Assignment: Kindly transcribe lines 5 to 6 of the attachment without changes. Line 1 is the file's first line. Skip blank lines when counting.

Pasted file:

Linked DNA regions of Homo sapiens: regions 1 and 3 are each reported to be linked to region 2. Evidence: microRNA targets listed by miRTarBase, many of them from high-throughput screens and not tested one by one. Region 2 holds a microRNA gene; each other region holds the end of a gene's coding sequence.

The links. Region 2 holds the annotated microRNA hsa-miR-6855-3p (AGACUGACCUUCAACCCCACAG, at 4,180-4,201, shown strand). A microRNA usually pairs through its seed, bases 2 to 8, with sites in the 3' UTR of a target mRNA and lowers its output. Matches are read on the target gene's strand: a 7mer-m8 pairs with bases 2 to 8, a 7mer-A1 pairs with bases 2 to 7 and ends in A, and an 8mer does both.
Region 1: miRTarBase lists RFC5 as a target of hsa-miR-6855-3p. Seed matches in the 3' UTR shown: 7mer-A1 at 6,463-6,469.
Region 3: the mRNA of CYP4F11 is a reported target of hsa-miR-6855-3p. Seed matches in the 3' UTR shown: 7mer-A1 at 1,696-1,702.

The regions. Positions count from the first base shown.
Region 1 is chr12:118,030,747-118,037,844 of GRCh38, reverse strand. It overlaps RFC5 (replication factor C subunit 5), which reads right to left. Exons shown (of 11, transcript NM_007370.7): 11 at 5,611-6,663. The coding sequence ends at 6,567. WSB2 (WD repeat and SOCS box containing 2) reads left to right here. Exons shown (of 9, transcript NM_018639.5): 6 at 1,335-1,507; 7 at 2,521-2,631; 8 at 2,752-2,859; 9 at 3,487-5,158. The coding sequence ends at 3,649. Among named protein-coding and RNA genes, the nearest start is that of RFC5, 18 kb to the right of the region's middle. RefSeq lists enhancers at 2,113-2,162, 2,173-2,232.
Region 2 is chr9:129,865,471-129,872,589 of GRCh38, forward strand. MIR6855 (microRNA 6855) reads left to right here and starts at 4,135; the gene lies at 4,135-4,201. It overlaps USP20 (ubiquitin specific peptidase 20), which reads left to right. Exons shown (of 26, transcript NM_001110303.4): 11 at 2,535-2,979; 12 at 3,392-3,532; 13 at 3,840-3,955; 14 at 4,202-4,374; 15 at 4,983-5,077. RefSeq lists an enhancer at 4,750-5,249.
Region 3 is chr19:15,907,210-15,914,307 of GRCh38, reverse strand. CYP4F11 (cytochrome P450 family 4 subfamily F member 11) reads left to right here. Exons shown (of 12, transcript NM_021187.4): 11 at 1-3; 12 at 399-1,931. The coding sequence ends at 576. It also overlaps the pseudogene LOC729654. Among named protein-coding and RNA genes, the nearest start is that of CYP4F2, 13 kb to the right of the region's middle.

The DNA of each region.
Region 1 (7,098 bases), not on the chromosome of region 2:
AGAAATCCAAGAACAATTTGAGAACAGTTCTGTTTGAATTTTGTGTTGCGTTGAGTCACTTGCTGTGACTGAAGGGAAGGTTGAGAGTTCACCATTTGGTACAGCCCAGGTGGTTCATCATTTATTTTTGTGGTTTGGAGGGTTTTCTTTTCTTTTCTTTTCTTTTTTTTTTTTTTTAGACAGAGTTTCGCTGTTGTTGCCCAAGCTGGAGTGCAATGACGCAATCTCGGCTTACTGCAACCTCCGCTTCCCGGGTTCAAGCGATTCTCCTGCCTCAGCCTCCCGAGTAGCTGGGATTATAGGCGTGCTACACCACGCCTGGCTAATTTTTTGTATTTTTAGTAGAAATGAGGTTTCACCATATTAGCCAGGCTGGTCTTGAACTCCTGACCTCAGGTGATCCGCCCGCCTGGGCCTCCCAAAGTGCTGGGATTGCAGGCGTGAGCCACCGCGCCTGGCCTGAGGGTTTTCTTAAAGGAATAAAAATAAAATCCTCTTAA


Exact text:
The regions. Positions count from the first base shown.
Region 1 is chr12:118,030,747-118,037,844 of GRCh38, reverse strand. It overlaps RFC5 (replication factor C subunit 5), which reads right to left. Exons shown (of 11, transcript NM_007370.7): 11 at 5,611-6,663. The coding sequence ends at 6,567. WSB2 (WD repeat and SOCS box containing 2) reads left to right here. Exons shown (of 9, transcript NM_018639.5): 6 at 1,335-1,507; 7 at 2,521-2,631; 8 at 2,752-2,859; 9 at 3,487-5,158. The coding sequence ends at 3,649. Among named protein-coding and RNA genes, the nearest start is that of RFC5, 18 kb to the right of the region's middle. RefSeq lists enhancers at 2,113-2,162, 2,173-2,232.